While the equation forms presented before concentrate on high level representation of the product, they do not consider representation of set properties. To allow set properties to accompany the equations, a symbolic form of representation has been chosen. Each symbol in the equation has a list of symbols associated with it. This allows a set of arbitrary properties to be associated with each set. For example, if we have a Boolean expression ‘( * A ( ~ B ) )’, it is possible for ‘B’ to have a list of properties such as,


B.height = 2.0

B.radius = 1.0

B.height_max_tolerance = +0.02

B.material = 1040Steel

The reason for this representation is that it is not necessary to be more specific for this method. The reader will notice in the next chapter that the CAPP planning rules are made to use arbitrary symbols. This allows more freedom in the CAD system, where geometry is represented because it is essential, but the other properties are often ignored because they are a nuisance for the CAD software designer. The set ‘B’ above can be used to illustrate some common problems related to tightly specified data components. The form of ‘B’ is a cylinder. When this is interpreted in the solid modeler, the location of the origin for the primitive is critical. But, various solid modelers set the origin either at the centre of one end or at the centre of mass. Obviously this would lead to the definition of two different geometries.

The data structure to store symbol lists is given in Figure 1.6 Set Data Structure (With Example). In the diagram there are two lists, and a pointer into the lists. There are two separate types of lists stored. The first list is for all sets (not including members). The second list is specifically for the set members (also called properties). In the diagram there is a pointer to the set list. This serves as a reference to the position in the set list. The ‘Term List’ is used specifically for lists of objects (and is similar to the ‘Term List’ used for storing equations, and it uses the same C++ class). The ‘pointer’ field refers to symbols containing the name of the set. The ‘type’ field is filled in to indicate that it is a set pointer, but this is only useful for checking data integrity. Obviously the ‘point to next’ field is used for linking the lists. The list of symbols are treated in a similar manner.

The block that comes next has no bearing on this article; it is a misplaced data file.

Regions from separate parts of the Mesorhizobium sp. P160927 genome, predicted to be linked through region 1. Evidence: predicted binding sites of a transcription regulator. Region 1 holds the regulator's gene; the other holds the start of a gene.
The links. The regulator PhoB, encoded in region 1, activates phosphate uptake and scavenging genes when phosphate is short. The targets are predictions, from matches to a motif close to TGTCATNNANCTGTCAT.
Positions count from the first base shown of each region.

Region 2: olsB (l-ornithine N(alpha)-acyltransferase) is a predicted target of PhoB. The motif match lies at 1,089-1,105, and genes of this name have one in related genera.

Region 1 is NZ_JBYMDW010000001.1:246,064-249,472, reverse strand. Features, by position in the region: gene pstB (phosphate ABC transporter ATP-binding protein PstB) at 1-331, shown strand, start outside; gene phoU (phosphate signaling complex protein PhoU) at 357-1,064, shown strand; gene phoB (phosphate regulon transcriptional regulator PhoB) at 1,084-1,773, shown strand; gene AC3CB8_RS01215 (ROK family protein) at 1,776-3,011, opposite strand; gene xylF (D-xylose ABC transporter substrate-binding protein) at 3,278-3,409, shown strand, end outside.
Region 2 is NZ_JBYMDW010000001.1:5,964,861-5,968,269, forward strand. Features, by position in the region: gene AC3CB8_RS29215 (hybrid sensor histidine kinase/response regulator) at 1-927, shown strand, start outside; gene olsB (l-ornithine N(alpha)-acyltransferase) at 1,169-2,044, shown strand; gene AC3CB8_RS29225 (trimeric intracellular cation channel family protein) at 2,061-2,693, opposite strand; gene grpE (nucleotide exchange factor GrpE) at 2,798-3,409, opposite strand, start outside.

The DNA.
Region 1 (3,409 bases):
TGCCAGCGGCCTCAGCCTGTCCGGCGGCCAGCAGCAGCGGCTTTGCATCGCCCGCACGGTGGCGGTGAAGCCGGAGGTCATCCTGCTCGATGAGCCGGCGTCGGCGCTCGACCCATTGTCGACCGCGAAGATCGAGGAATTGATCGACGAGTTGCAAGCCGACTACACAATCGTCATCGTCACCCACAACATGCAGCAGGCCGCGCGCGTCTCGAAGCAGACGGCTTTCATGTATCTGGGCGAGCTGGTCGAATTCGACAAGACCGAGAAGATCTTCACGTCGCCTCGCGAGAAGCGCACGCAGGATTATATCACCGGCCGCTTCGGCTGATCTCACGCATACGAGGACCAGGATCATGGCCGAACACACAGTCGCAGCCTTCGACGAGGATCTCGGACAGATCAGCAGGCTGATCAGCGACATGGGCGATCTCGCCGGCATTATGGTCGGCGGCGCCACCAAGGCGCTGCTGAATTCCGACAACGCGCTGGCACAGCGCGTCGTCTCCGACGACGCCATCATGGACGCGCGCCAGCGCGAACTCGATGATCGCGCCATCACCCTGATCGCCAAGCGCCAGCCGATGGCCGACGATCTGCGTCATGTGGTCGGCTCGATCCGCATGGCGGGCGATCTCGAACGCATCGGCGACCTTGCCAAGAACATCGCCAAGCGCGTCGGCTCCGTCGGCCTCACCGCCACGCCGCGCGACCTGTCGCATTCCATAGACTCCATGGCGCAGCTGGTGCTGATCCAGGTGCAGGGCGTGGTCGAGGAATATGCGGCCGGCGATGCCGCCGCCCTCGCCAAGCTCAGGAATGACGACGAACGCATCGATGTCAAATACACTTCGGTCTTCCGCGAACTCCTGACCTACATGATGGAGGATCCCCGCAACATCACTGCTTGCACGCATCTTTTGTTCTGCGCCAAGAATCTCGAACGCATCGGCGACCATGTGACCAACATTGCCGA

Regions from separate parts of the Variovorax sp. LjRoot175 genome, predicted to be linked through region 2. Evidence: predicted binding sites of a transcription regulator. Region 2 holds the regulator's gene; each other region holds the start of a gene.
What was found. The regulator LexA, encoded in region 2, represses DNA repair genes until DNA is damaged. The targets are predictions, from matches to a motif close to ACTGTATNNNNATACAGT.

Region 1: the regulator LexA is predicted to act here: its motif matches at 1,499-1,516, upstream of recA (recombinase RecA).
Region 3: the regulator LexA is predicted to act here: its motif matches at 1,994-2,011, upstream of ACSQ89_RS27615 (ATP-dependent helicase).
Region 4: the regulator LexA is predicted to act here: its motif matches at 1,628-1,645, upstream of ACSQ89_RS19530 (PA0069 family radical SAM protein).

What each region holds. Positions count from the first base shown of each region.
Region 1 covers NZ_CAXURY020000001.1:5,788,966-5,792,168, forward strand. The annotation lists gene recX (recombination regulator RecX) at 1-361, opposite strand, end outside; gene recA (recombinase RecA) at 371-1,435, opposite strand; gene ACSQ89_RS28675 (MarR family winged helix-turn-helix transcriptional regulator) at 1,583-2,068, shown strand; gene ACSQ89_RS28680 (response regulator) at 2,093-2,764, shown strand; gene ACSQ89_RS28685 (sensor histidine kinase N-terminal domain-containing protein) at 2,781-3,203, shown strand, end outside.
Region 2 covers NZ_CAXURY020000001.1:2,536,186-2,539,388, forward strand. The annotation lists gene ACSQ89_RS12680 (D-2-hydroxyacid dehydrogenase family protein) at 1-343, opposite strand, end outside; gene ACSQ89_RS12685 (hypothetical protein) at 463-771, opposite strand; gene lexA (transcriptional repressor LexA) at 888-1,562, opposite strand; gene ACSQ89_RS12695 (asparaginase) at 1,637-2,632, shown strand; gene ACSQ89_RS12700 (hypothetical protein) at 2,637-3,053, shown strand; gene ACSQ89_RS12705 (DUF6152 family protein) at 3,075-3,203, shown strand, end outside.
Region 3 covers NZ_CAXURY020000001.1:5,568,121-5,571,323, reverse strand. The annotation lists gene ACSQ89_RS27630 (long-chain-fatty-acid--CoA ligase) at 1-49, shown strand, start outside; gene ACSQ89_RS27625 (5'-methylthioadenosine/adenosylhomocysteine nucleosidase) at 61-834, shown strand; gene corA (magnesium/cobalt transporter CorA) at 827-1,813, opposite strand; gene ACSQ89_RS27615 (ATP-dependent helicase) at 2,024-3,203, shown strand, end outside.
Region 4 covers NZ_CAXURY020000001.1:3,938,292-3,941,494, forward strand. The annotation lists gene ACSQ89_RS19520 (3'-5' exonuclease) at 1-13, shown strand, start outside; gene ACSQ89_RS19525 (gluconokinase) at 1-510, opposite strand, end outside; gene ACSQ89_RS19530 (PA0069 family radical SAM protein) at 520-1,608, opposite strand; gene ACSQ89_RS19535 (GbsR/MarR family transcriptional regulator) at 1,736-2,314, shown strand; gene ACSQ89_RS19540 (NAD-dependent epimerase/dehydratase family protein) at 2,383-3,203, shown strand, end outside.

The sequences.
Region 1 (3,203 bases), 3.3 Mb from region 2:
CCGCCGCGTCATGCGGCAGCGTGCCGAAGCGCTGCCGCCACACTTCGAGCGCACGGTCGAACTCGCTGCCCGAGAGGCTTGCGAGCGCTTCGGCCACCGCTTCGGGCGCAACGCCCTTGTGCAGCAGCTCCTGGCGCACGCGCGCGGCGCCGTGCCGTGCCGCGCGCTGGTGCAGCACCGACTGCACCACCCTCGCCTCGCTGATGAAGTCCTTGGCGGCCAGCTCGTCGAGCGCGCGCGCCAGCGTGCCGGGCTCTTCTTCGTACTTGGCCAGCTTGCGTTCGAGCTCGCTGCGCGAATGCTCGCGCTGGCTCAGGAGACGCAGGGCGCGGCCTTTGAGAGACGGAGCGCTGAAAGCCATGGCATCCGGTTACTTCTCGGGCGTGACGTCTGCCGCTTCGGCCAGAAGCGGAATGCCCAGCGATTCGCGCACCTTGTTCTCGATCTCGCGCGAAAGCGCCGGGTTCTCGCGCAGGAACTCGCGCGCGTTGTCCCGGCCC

The symbol list is used to store the set names and the symbol names. Pointers are also used for the set names. These pointers refer back to the term list, so as to give the list of symbols. The type field is used to differentiate between numeric and symbolic properties. This reason for this becomes apparent when trying to compare fields, and field values. Numeric values must be treated differently than character strings.


Figure 1.6 Set Data Structure (With Example)

A set of functions has been developed to manipulate the data structures. Some of these functions are,

• add a new set,

• add a new property symbol,

• parse a property symbol,

• find a reference to a set/property,

• remove a property,

• edit a property.